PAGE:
Note from Steve: Today I’m excited to introduce another new contributor to PhotoNaturalist: Jim Braswell. Jim is a great wildlife/landscape photographer from Missouri, and his first post is all about taking photos from a kayak! Enjoy!
Want to have some real fun? I was turned on to photographing wildlife from a kayak by a friend of mine a few years ago. After a lot of convincing (yes, I had a lot of concerns about taking my expensive camera equipment in a small vessel, over open water), we loaded up two kayaks and headed out to photograph at a Conservation Area. After a day of photographing American white pelicans at pretty close range, I fell in love with the thrill of kayaking the backwaters, where human intervention is rare and the wildlife abundant.
So, then I purchased my own kayak and have since been out hundreds of times, capturing some pretty unique wildlife encounters.
Here in the Midwest, we have lots of American beavers and Northern river otters, and both are high on my “shot list” whenever I kayak. But there are times when I’ve just enjoyed the outing and the encounters, without capturing them on my memory card.
Such is the case about 3 years ago when I was sitting among a large field of American lotus plants, waiting for beavers to swim by. Hearing some splashing on the other side of the lotus field, I navigated the kayak around the corner and found a curious little otter staring at me as I clicked off a couple of images. Not wanting to frighten him off, I paddled back to my “hideout” to wait for beavers. In about 10 minutes, my kayak suddenly lurched backward and began traveling in reverse! Not being able to turn around to see what was going on, I began paddling hard on one side, allowing me to sit in one location and spin in a circle. Once my speed was up a bit, I turned around and saw my otter friend swinging around, with the rope carrying handle in his mouth! Seemed he just wanted to play a bit.
On several occasions, while photographing ducks during the spring/fall migrations, I have had small groups of ducks that almost landed on the kayak. No matter the subject, the use of a kayak in photographing nature has its advantages. First, sitting in a kayak means sitting low in the water, allowing the photographer to photograph at eye-level to the subject. A kayak is small and easy to navigate, allowing it to be positioned at strategic locations along waterways.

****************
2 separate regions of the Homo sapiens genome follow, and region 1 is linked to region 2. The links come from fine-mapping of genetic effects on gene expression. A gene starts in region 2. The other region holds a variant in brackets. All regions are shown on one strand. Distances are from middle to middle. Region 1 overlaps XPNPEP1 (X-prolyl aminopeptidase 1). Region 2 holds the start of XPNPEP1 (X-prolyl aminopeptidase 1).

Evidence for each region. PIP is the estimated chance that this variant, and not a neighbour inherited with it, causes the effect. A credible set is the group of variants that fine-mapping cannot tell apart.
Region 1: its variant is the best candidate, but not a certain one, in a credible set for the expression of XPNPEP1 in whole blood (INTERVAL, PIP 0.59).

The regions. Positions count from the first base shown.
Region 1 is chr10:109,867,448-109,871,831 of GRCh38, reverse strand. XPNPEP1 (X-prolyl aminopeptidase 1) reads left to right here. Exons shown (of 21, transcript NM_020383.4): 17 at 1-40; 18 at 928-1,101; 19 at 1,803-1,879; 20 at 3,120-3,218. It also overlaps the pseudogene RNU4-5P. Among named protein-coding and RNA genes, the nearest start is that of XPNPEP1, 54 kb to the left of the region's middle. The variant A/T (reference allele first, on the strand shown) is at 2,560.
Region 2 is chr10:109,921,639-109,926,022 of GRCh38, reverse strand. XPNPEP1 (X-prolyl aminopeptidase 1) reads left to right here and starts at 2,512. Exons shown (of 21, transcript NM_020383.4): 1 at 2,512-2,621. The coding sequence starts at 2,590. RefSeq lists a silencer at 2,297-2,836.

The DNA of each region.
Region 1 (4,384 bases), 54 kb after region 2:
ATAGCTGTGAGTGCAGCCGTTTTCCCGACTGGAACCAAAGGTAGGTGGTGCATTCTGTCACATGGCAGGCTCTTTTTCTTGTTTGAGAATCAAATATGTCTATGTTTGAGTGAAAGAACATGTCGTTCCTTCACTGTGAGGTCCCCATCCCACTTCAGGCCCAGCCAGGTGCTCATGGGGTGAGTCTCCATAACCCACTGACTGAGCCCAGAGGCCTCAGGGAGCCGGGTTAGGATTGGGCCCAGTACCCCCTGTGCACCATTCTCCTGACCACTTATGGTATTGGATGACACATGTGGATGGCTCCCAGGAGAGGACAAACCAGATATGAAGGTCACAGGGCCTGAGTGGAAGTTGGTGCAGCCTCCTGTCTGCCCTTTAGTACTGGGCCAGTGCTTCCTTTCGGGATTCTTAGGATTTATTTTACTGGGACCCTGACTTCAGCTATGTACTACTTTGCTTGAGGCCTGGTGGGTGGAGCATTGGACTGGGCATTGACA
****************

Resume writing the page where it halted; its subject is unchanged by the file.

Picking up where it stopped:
Choose a good kayak
I often am asked what kayak is best for photographing wildlife. My preference is a wide-body model, with a bottom that is flat and similar to the bottom of a canoe. This gives a tremendous amount of stability, as well as helps to overcome the fear of working with camera gear over water.
You will also need a good kayak paddle for navigation, preferably a lightweight, metal one. In addition, I purchased a small, wooden canoe paddle at a local discount store and then cut off the handle to make a short, emergency paddle that I keep inside the kayak during all outings.
A life jacket or PFD (personal flotation device) is mandatory. If you should capsize, or lose your paddle, you certainly don’t want to be up the creek without a paddle! Never kayak without this important safety gear!
Use “dry bags” to protect your gear
What about protecting camera gear? I use “dry bags” to transport and store my body/lens in, while navigating. Once I am ready to shoot, I remove the camera/lens and always place the camera strap around my neck. It would be tragic to successfully navigate the kayak about, with expensive equipment, only to drop the equipment in the water! And if you are nervous about splashing water on the equipment while shooting, you can use one of many available plastic or nylon protectors over the body and lens.
Wear camouflage to blend in with the environmentWhenever I kayak, I always wear camouflaged clothing so that I blend in with the plants along the bank. In fact, I took things a step further and re-painted my kayak, from a pretty, sky blue, to a flat army green color. This is particularly important when you are shooting waterfowl; since waterfowl is hunted in my area, they are very wary and the last thing you want to do is to have your clothing shout out to them that you are there!
Use a fast shutter speed
When shooting from a kayak, always try to shoot with a sufficiently high ISO so that the shutter speed will be enough to negate any movement by the kayak (I like to shoot for at least 1/500 second, when possible). If you have an IS or VR lens, even better.
To be successful, you must navigate at a slow, steady pace and always be alert. It is very easy to come upon waterfowl or aquatic mammals and you don’t want to scare them. But most of all, have fun!
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About the Author: Jim Braswell is a lifelong resident of Missouri, photographing nature in Missouri and beyond. His photographic passion is wildlife and wildflowers. When working with wildlife, his goal is to capture animal behaviors and actions. Besides photographing nature, Jim teaches photography and Photoshop at a local career center and participates in several art fairs/festivals every year. View more of his work on his website at: http://www.showmenaturephotography.com/